« Posts under Science

New Nova

For those of you who can see the sky, (as opposed to a bunch of clouds), this might be something to look for:

Apparently a star has gone nova.

Bright New Nova In Delphinus — You can See it Tonight With Binoculars

Planet Around Alpha Centauri

While I’m posting stuff (I really do need to be more consistent. Was it Mark Twain that said the hardest thing in the world was actually keeping a journal?)

The European Southern Observatory has found an earth-massed planet orbiting Alpha Centauri (Earth Massed, but it is far too close to be within the habitable band).


Planets orbiting further out are possible, and the search is still ongoing.

New Neutrino Telescope

Apparently one of the newer NSF science projects is a 1.5 mile long neutrino detector, called Ice-Cube. In the antarctic, they will drill 86 holes, 2820m deep down to bedrock, and lower strings of detectors down the length of the hole.

Neutrinos are particles produced in fusion reactions. Neutrinos and antineutrinos are the chargeless analogs of electrons and positrons, and only interact with other matter via the weak nuclear force. Because the weak nuclear force is very weak, it is very improbable for neutrinos to interact with anything.

It is so rare that they interact that the Earth is largely transparent to their passage. Prior neutrino detecting experiments were built deep beneath the earth to block out all other forms of radiation. These detectors built up an image of the mantle of the sun: at midnight, on the other side of the world.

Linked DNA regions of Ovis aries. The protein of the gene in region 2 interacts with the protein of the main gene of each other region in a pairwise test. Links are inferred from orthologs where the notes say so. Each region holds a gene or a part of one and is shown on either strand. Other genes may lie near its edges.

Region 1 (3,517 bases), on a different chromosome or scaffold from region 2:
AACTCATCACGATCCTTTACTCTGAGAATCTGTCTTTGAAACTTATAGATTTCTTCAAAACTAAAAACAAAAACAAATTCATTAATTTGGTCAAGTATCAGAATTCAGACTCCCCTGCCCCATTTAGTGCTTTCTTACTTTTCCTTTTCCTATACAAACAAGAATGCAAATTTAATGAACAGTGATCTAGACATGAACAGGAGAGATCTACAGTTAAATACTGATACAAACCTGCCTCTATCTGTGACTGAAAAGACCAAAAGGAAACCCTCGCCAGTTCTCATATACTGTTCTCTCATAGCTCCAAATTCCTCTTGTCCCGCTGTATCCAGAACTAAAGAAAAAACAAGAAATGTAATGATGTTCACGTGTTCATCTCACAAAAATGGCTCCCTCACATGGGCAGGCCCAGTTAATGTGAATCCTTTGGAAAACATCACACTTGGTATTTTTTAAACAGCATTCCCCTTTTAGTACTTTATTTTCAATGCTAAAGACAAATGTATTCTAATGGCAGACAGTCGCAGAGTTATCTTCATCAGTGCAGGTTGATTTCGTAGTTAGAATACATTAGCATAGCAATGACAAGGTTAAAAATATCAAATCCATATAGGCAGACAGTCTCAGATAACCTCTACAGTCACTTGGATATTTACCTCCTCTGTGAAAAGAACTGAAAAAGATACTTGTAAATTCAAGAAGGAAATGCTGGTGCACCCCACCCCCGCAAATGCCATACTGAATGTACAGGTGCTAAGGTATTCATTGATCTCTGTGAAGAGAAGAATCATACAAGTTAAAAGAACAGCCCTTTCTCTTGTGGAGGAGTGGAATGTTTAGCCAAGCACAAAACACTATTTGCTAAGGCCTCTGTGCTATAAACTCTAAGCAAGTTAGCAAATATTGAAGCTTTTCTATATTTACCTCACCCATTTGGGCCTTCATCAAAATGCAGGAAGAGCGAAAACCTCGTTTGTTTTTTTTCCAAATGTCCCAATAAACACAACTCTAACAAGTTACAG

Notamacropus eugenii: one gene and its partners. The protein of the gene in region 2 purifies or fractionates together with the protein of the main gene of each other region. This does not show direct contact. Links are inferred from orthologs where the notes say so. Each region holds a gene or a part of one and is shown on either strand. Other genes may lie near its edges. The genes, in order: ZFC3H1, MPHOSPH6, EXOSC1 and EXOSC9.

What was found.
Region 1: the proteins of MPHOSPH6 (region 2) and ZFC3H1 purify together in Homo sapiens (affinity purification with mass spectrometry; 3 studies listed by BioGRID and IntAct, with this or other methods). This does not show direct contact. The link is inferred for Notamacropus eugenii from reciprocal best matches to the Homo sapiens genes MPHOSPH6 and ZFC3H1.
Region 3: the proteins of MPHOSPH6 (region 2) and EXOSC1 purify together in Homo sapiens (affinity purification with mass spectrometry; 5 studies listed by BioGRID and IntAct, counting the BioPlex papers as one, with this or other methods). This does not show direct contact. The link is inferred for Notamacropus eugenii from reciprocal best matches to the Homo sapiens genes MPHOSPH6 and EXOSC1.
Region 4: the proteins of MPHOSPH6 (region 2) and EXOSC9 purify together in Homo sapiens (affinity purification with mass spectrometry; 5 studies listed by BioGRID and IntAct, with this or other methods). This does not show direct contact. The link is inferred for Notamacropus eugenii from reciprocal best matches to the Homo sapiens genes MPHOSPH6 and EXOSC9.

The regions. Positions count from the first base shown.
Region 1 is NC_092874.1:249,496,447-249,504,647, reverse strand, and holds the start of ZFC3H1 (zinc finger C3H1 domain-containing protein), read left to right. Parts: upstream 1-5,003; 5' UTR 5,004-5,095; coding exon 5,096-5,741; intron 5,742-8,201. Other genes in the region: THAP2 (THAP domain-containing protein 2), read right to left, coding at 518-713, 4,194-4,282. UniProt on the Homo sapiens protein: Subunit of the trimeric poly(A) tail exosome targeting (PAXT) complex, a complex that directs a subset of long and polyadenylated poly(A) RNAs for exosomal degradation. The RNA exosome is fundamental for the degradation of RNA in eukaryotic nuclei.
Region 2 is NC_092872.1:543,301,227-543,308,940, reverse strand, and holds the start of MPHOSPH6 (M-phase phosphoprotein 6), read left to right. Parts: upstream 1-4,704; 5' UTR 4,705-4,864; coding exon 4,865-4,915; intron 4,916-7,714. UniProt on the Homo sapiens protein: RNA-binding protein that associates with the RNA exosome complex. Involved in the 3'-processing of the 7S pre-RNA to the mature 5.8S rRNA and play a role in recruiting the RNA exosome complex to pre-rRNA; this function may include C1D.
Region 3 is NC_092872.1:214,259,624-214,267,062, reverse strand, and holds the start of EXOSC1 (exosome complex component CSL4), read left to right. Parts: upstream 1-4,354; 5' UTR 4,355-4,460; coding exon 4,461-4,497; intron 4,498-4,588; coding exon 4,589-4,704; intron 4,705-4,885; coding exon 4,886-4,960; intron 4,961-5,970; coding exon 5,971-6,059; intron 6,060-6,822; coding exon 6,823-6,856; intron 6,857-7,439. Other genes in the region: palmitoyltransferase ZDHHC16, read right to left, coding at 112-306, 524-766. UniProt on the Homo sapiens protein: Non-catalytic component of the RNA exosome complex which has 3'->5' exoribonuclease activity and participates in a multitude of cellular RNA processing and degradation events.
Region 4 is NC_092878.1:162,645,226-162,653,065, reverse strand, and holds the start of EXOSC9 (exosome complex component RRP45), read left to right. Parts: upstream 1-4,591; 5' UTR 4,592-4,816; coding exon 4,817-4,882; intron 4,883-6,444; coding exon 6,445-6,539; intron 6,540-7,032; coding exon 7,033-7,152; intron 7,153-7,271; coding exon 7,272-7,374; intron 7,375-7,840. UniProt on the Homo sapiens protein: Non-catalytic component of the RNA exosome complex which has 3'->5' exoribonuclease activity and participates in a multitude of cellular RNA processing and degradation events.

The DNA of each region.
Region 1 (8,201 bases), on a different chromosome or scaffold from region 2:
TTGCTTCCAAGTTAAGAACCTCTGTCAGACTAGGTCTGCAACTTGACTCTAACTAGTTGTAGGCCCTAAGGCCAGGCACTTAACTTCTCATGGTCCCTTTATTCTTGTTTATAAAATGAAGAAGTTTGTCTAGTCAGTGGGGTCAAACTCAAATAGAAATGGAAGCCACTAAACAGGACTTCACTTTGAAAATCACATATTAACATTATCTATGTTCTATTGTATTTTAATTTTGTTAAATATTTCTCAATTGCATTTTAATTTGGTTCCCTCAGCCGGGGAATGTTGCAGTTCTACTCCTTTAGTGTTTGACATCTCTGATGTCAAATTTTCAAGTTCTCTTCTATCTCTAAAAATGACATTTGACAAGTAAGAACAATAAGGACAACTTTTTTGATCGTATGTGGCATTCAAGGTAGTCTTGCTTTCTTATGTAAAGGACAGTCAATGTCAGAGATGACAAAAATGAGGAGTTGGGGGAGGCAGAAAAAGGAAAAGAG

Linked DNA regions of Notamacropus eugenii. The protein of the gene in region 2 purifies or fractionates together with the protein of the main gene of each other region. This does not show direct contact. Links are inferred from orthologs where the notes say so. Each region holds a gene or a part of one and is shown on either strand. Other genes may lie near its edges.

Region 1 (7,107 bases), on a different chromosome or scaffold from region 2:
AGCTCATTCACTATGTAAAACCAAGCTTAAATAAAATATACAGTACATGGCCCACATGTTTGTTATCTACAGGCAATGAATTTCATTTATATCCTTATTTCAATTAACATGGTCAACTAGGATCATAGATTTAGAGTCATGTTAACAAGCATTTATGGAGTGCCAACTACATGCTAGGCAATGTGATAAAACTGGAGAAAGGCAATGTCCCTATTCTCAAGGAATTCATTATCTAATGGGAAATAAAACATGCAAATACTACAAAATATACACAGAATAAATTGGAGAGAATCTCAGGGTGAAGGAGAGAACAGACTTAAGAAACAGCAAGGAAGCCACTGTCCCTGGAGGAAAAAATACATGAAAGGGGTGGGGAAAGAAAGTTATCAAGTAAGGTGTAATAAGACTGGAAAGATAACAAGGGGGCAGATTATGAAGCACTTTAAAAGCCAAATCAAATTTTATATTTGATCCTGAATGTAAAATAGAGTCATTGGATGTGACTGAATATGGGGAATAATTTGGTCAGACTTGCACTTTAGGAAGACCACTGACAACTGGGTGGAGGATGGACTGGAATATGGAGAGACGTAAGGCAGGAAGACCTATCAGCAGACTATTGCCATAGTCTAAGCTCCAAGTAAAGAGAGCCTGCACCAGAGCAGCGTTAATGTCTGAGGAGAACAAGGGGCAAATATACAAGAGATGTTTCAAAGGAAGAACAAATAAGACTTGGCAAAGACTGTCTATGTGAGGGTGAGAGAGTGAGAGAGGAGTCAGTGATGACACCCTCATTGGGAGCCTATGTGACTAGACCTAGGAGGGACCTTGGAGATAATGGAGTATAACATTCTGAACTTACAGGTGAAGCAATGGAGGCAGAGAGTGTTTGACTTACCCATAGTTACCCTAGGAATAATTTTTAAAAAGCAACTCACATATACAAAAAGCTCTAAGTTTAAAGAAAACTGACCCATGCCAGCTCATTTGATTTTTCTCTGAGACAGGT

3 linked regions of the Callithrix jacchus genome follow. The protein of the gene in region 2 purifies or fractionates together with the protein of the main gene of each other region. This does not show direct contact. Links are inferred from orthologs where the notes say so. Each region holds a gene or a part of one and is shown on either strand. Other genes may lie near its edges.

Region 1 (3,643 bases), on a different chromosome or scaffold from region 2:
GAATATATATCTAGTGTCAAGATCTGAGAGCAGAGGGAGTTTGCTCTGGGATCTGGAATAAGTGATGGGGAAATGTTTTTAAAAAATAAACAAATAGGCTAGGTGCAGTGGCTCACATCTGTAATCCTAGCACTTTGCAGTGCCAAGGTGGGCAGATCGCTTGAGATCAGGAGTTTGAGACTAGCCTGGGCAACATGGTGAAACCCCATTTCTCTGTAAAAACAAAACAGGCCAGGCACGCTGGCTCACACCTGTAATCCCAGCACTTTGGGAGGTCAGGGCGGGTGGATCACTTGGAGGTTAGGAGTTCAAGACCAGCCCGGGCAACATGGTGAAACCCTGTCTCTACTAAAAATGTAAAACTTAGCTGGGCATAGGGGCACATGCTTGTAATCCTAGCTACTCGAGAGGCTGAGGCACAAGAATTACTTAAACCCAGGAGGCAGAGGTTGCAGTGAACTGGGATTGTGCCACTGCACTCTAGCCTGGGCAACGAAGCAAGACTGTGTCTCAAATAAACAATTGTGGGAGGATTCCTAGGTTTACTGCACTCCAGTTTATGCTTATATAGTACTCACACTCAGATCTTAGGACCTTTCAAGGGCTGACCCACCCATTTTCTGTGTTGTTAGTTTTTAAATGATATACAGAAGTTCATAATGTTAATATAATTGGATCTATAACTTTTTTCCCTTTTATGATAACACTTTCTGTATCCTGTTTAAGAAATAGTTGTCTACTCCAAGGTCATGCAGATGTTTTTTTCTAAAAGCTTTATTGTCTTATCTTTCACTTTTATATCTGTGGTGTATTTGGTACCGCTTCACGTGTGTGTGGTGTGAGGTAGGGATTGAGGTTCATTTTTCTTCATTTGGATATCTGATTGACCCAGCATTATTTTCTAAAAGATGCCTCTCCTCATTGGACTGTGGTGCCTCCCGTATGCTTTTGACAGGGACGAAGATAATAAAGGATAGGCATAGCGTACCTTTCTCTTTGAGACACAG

I imagine that the NSF is interested in this telescope to probe deep into the heart of energetic phenomena like quasars. The gas, dust, and accretion disks would be transparent to neutrino passage, and you would see straight to the heart of fusion processes.

I wonder though if this is a telescope in the sense of being able to build up a focused image from the data, or if it can only build up a defocused accumulation of neutrino magnitude as a function of direction? After all, if a neutrino interacts with the top detector, it would be very amazing odds for it to interact with any of the others prior to flying out into space, even without taking into account the scattering nature of the detection.

Still cool regardless. We live in amazing times.

Source Article: http://www.networkworld.com/community/blog/massive-ice-bound-telescope-set-capture-elusi


Future professor: You failed your quals! To encourage a proper studious attitude for the retake, I banish you to the ice telescopes of Antarctica!

Future grad student: Nooooo!